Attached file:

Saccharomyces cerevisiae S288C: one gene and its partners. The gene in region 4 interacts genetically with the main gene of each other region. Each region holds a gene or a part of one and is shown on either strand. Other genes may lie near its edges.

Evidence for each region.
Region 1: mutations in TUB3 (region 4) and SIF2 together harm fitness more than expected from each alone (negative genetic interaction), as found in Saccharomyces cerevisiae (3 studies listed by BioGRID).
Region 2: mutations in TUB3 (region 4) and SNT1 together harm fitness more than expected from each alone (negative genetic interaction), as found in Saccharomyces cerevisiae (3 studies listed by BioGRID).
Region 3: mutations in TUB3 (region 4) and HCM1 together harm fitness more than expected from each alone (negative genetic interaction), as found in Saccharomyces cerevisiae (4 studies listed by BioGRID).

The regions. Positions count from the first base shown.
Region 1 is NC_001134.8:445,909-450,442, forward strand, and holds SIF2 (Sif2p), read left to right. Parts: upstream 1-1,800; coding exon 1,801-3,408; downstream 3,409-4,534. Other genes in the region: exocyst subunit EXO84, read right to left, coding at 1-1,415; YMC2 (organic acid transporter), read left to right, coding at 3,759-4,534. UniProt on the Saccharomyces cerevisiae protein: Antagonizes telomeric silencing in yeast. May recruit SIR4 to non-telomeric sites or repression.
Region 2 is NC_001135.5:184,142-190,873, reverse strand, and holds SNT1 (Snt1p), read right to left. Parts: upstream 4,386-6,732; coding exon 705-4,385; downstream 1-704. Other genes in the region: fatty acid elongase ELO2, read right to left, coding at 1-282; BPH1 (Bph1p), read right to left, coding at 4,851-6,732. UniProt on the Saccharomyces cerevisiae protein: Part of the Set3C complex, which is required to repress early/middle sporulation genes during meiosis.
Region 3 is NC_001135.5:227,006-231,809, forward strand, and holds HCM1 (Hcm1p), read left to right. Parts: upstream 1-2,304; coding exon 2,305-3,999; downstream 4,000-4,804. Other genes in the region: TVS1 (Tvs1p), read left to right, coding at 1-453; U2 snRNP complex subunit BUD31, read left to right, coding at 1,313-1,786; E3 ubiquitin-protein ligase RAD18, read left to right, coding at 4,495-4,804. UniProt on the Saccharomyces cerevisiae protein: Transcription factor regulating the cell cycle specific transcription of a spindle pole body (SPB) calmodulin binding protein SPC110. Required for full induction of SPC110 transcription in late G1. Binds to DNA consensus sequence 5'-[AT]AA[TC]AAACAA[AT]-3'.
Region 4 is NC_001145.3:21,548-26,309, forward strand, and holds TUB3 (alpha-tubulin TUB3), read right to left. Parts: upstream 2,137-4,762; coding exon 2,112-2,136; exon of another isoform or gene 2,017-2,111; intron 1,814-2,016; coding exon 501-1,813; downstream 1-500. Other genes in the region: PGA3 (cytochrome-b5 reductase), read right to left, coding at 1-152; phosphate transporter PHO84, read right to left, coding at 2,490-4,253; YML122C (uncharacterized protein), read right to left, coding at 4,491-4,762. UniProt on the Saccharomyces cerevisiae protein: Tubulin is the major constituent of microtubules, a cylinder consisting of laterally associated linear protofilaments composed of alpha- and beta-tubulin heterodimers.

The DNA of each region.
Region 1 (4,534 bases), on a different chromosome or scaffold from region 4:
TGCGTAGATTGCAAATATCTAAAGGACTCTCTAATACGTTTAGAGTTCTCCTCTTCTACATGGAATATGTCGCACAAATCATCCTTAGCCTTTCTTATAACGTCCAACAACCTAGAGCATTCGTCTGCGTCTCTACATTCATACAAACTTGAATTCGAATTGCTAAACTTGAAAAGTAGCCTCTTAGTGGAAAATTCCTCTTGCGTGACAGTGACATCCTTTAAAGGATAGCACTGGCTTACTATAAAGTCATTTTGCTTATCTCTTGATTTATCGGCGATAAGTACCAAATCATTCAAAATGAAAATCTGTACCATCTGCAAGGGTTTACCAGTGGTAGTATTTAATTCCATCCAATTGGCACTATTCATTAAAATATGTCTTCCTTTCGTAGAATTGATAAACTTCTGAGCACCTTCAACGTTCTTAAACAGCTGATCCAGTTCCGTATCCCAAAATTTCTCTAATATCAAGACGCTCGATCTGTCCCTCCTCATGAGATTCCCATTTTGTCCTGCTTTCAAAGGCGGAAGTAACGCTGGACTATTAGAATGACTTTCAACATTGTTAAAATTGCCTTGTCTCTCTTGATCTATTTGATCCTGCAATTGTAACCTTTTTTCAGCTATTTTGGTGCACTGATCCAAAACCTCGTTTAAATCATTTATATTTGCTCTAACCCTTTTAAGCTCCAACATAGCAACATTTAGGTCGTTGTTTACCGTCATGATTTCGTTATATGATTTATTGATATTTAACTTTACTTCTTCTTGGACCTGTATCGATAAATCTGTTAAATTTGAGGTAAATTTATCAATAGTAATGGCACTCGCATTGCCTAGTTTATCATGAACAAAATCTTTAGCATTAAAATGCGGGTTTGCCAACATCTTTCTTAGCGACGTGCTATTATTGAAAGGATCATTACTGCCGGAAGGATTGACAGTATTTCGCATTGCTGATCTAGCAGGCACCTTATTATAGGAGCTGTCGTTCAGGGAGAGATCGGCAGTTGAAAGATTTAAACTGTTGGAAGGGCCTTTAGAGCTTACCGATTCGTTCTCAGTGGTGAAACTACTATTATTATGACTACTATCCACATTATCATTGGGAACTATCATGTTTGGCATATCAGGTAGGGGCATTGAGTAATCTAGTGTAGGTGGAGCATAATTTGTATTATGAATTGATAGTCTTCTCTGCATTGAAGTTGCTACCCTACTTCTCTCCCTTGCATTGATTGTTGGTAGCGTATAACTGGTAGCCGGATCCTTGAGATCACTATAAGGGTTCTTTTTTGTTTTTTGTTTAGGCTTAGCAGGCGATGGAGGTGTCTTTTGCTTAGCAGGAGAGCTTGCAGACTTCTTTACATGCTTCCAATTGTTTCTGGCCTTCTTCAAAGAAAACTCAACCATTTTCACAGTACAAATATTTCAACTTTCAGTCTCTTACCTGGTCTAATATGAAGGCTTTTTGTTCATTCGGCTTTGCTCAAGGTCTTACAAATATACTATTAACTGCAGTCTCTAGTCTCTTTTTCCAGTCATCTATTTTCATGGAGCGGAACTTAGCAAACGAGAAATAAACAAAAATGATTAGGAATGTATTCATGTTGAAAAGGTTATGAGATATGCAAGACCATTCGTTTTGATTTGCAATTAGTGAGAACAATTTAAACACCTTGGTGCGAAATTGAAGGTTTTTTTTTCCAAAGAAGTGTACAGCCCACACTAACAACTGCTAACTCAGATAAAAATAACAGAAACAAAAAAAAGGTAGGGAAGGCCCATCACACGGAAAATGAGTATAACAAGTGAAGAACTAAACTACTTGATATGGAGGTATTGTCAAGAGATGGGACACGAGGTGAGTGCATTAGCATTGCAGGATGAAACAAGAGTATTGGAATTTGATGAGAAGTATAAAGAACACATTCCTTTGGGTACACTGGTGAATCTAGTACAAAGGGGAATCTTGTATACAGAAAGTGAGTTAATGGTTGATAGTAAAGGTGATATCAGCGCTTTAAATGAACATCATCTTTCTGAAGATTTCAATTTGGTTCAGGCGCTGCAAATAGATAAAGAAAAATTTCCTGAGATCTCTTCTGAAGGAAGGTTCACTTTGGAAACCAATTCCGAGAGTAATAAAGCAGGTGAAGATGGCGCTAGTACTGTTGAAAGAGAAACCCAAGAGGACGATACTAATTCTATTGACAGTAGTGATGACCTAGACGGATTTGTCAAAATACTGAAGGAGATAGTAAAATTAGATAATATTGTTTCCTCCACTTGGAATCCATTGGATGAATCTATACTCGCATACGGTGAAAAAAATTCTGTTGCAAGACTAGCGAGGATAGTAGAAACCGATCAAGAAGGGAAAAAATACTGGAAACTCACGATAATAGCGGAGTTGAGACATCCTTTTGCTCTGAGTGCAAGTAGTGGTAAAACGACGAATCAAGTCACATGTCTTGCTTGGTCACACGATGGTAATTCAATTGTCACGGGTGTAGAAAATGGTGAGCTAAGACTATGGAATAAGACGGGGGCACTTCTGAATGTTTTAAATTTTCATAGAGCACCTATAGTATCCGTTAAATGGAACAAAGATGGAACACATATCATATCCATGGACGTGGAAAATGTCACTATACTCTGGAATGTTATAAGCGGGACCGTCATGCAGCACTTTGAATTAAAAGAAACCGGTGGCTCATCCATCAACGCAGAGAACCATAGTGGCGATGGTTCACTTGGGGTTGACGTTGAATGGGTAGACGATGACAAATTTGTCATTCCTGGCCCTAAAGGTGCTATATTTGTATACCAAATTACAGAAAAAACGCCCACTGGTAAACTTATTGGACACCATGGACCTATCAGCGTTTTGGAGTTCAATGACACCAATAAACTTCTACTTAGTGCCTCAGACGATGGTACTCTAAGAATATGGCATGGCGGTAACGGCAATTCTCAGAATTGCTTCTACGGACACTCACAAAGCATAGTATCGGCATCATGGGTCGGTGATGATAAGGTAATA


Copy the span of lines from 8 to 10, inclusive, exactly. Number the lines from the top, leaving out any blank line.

Region 2 is NC_001135.5:184,142-190,873, reverse strand, and holds SNT1 (Snt1p), read right to left. Parts: upstream 4,386-6,732; coding exon 705-4,385; downstream 1-704. Other genes in the region: fatty acid elongase ELO2, read right to left, coding at 1-282; BPH1 (Bph1p), read right to left, coding at 4,851-6,732. UniProt on the Saccharomyces cerevisiae protein: Part of the Set3C complex, which is required to repress early/middle sporulation genes during meiosis.
Region 3 is NC_001135.5:227,006-231,809, forward strand, and holds HCM1 (Hcm1p), read left to right. Parts: upstream 1-2,304; coding exon 2,305-3,999; downstream 4,000-4,804. Other genes in the region: TVS1 (Tvs1p), read left to right, coding at 1-453; U2 snRNP complex subunit BUD31, read left to right, coding at 1,313-1,786; E3 ubiquitin-protein ligase RAD18, read left to right, coding at 4,495-4,804. UniProt on the Saccharomyces cerevisiae protein: Transcription factor regulating the cell cycle specific transcription of a spindle pole body (SPB) calmodulin binding protein SPC110. Required for full induction of SPC110 transcription in late G1. Binds to DNA consensus sequence 5'-[AT]AA[TC]AAACAA[AT]-3'.
Region 4 is NC_001145.3:21,548-26,309, forward strand, and holds TUB3 (alpha-tubulin TUB3), read right to left. Parts: upstream 2,137-4,762; coding exon 2,112-2,136; exon of another isoform or gene 2,017-2,111; intron 1,814-2,016; coding exon 501-1,813; downstream 1-500. Other genes in the region: PGA3 (cytochrome-b5 reductase), read right to left, coding at 1-152; phosphate transporter PHO84, read right to left, coding at 2,490-4,253; YML122C (uncharacterized protein), read right to left, coding at 4,491-4,762. UniProt on the Saccharomyces cerevisiae protein: Tubulin is the major constituent of microtubules, a cylinder consisting of laterally associated linear protofilaments composed of alpha- and beta-tubulin heterodimers.